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  • Writer's picturePhil Griffis

Texas Employment Law: How to Legally Terminate an Employee

Updated: Mar 23, 2019

Employee terminations are among the most difficult and risky workplace interactions. Whatever the reason for a termination, it can become contentious and can potentially expose your business to legal action. But with some preventative planning and basic knowledge of your rights as an employer, you can reduce risk. Here are a few things to be aware of. It’s not a comprehensive list, and each situation is different. But it at least scratches the surface of the issues to be aware of.

“At Will” in Texas

Texas is an “At Will” employment state. This means that both the employer and the employee have the right to end the employment relationship at any time for any reason (other than an illegal or otherwise prohibited reason) and with or without cause. An employer can fire an employee without having to provide a reason just as an employee can choose to quit at any time without providing cause. But there are exceptions.

Have You Agreed Otherwise?

The At Will doctrine can be modified or even eliminated if the parties have agreed to additional terms as part of a mutual employment agreement. So the employer should document, standardize, and understand all of their written employment agreements, as well as ensure that their employment applications and standardized offer letters emphasize the At Will nature of employment.

Written, binding contracts can override the basic At Will doctrine and extend additional protections to an employee. So it’s important to know what (if any) specific employment agreements are in place for your employees and what protections they convey.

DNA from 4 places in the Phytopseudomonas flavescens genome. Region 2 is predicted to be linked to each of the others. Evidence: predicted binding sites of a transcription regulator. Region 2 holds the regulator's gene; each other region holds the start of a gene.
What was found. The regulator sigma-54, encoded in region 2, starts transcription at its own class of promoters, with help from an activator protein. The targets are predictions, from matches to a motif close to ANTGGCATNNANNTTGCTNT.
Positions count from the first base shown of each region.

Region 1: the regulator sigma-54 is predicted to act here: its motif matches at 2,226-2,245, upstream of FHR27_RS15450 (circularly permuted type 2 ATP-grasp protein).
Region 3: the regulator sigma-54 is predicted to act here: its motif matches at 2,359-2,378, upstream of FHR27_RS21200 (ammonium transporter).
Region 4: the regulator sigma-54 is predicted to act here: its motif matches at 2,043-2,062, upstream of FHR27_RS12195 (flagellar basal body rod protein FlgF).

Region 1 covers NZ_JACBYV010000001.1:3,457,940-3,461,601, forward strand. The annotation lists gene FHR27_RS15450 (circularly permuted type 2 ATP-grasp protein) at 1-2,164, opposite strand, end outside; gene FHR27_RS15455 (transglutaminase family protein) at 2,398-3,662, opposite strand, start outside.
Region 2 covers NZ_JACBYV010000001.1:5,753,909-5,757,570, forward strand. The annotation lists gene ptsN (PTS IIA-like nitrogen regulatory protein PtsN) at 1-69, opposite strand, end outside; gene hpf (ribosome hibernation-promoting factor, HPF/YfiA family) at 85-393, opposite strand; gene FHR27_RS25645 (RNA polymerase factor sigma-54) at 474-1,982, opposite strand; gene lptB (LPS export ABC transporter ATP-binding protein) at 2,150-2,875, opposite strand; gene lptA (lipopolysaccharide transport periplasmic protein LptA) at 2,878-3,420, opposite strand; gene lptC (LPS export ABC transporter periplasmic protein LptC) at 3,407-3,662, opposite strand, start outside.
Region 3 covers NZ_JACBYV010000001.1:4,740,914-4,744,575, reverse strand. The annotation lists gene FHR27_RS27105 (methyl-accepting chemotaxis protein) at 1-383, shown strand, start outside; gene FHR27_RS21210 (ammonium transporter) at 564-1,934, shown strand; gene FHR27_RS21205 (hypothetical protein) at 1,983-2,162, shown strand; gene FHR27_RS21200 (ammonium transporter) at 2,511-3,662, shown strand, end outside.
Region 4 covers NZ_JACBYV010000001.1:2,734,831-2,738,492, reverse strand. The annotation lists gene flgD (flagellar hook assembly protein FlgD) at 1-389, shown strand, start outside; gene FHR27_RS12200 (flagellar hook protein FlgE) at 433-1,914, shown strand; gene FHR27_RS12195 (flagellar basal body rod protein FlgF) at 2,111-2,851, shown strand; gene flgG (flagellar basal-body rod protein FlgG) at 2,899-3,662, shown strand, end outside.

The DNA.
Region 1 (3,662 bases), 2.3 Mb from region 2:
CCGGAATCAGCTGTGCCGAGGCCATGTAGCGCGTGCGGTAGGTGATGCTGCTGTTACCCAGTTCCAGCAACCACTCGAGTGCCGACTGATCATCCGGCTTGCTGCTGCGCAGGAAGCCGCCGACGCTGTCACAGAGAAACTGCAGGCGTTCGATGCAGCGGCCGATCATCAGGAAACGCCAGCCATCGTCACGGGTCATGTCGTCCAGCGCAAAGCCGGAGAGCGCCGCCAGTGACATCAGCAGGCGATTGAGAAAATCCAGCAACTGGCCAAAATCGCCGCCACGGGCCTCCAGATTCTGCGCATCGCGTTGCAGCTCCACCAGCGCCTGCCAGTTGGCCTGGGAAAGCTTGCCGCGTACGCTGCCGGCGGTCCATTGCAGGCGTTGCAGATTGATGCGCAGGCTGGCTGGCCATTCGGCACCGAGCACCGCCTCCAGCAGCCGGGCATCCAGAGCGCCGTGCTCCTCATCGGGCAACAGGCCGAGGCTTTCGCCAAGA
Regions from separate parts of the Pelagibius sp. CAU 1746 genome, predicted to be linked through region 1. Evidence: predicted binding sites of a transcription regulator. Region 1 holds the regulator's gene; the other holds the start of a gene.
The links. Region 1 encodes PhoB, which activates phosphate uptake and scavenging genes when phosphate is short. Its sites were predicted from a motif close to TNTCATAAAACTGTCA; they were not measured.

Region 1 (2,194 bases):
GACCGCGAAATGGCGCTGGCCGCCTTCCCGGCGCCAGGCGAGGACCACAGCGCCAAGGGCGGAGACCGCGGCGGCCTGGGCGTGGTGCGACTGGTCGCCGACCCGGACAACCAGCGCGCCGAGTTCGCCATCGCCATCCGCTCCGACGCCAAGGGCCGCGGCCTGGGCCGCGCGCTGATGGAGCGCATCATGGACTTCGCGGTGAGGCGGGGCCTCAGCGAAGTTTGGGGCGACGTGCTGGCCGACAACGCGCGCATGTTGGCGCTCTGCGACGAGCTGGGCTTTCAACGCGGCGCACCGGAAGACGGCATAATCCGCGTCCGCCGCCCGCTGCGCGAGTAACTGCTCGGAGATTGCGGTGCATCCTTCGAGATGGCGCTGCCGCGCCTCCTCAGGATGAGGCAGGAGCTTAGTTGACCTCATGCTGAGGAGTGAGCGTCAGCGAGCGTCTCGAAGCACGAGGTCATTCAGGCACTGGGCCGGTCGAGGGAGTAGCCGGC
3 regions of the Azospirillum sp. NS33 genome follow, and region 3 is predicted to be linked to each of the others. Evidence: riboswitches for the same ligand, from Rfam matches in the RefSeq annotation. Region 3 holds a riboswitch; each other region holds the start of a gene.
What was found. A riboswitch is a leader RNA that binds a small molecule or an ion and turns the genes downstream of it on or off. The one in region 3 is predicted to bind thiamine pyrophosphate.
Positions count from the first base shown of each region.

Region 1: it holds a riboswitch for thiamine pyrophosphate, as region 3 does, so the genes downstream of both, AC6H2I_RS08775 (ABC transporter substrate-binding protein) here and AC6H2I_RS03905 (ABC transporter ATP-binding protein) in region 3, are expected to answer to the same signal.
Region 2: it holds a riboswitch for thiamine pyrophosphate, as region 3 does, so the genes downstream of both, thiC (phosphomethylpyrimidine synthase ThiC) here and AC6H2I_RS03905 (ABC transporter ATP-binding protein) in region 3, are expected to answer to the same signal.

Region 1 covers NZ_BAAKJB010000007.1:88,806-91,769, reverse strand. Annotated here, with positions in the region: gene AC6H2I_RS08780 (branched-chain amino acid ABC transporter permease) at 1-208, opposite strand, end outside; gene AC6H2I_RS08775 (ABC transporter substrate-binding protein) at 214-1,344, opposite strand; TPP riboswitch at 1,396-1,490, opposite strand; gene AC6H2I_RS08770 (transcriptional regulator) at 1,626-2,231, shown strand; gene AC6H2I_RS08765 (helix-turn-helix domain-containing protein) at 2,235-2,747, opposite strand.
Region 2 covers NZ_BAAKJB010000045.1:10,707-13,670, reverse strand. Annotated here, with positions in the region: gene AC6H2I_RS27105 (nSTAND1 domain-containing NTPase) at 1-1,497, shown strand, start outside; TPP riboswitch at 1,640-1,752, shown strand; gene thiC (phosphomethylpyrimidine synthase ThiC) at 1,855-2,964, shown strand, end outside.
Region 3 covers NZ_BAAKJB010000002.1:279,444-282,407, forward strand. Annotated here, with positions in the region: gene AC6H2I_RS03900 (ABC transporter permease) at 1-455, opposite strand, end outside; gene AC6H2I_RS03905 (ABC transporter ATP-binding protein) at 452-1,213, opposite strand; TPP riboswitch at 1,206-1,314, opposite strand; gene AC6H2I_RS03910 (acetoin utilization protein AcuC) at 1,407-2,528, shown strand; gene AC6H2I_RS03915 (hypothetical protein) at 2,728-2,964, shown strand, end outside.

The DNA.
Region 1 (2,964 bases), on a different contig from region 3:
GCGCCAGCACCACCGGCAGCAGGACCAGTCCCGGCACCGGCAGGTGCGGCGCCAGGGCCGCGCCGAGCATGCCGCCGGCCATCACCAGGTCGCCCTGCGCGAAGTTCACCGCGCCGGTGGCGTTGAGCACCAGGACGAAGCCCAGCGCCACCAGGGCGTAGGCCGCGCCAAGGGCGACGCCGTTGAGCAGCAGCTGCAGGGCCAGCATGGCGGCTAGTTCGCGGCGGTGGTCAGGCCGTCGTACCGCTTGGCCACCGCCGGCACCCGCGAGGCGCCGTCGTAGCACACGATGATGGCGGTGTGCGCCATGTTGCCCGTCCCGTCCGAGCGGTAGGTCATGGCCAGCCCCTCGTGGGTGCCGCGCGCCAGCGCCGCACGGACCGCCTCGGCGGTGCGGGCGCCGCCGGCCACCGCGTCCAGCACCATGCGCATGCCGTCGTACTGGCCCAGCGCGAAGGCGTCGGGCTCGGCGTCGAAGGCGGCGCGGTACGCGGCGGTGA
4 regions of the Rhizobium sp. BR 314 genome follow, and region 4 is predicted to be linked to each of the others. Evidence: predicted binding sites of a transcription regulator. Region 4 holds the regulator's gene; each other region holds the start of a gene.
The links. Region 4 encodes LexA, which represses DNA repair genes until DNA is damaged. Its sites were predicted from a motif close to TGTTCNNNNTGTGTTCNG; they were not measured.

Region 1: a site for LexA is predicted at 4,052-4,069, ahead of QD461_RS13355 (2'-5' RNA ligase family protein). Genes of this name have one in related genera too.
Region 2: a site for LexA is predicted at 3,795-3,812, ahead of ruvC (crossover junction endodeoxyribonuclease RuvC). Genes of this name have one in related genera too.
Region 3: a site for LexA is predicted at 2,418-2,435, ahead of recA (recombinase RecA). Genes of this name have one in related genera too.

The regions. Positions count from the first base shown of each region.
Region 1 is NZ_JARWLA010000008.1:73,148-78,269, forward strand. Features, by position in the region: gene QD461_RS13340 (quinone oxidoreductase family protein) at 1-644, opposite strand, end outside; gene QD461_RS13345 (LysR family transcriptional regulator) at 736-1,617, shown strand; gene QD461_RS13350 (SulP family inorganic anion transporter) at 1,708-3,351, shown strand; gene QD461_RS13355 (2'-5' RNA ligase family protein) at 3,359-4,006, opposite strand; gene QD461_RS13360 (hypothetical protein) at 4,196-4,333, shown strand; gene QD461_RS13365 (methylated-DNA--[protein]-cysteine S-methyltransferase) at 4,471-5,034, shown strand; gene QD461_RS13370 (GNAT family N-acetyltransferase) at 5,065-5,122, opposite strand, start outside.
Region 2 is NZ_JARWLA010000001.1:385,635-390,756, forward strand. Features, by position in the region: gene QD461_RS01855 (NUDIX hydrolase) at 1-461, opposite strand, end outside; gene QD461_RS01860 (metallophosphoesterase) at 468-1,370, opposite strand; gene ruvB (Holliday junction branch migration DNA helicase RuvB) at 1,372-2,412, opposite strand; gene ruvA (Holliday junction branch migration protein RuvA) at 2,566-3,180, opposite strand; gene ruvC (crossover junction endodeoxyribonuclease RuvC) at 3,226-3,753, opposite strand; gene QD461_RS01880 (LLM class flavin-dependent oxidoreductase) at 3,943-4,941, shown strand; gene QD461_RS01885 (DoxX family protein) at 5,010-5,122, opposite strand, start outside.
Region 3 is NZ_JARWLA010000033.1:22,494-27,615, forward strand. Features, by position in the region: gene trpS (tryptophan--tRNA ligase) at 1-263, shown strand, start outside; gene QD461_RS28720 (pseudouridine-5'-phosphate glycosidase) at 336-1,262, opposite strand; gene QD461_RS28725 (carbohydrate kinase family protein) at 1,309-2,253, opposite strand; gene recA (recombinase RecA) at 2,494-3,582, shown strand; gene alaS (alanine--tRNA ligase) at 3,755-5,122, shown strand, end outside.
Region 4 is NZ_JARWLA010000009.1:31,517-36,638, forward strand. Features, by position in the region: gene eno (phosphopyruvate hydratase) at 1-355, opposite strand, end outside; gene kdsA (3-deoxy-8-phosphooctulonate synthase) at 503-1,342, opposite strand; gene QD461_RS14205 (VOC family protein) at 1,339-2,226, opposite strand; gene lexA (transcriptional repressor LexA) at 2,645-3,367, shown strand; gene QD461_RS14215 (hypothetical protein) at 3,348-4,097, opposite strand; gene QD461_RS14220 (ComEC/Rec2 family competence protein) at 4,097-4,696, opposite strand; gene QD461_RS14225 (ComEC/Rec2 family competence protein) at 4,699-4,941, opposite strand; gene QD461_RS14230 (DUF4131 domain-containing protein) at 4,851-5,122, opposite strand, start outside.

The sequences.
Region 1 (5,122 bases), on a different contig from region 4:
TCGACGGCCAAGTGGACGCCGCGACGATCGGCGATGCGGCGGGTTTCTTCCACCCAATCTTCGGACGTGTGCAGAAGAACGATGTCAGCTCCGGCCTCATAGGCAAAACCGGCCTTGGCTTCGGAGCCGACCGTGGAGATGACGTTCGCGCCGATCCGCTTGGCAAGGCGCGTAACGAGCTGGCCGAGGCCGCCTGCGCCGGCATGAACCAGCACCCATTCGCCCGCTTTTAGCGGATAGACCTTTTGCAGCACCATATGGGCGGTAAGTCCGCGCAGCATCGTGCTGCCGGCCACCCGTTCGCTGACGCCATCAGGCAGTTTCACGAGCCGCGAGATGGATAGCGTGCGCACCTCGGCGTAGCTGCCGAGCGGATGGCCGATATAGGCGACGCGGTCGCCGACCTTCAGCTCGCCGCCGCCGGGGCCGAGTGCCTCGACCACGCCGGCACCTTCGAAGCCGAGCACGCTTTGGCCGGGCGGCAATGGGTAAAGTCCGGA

Federal Protections and Appearances

Employment law is legislated at the federal and state level, and extends protections to specific, protected classes of individual employees. So it’s important to confirm that the reason for terminating the employee isn’t related to their being part of a protected class of employees. Employment decisions motivated by age, religion, race, gender, pregnancy and national origin are all prohibited. Other laws prohibit adverse actions in retaliation for such things as filing a workers compensation claim, serving on a jury, “whistleblowing” and others.

An Ounce of Prevention

Once you’ve understood the risks, there are also several management options that can help you reduce your risks. One of the best (and simplest) is to create written records of your company’s expectations for employees and to thoroughly document escalating problems that lead to the need for termination.

Make sure your employees are aware of your company’s expectations, rules and duties. Maintain an official set of employment rules and expectations and provide them to employees. Provide a copy of the “Handbook” to each employee upon their start date and have them sign to acknowledge that they received and reviewed it.

Additionally, as you enter into a disciplinary process with any employee, keep a written record of your interactions. Consider having an additional management level employee witness counseling or disciplinary meetings. Provide written warnings, document unsatisfactory work or work habits, and, if possible, have the employee acknowledge them by signing off on the documentation.

When in Doubt, Seek Legal Help

If you’re in doubt about your rights regarding a termination issue, you should always seek the aid of a trained legal professional who is familiar with the laws in your location. If you have such a need now or would just like to set up protections for future employee relations, please contact The Law Office of Phil Griffis.


Phil Griffis obtained his first jury verdict in 1990, when he convinced a jury that a customer’s fall at his client’s store did not cause the customer’s aspiration pneumonia and stroke. In the years since he has continued to win in courtrooms across the State of Texas.

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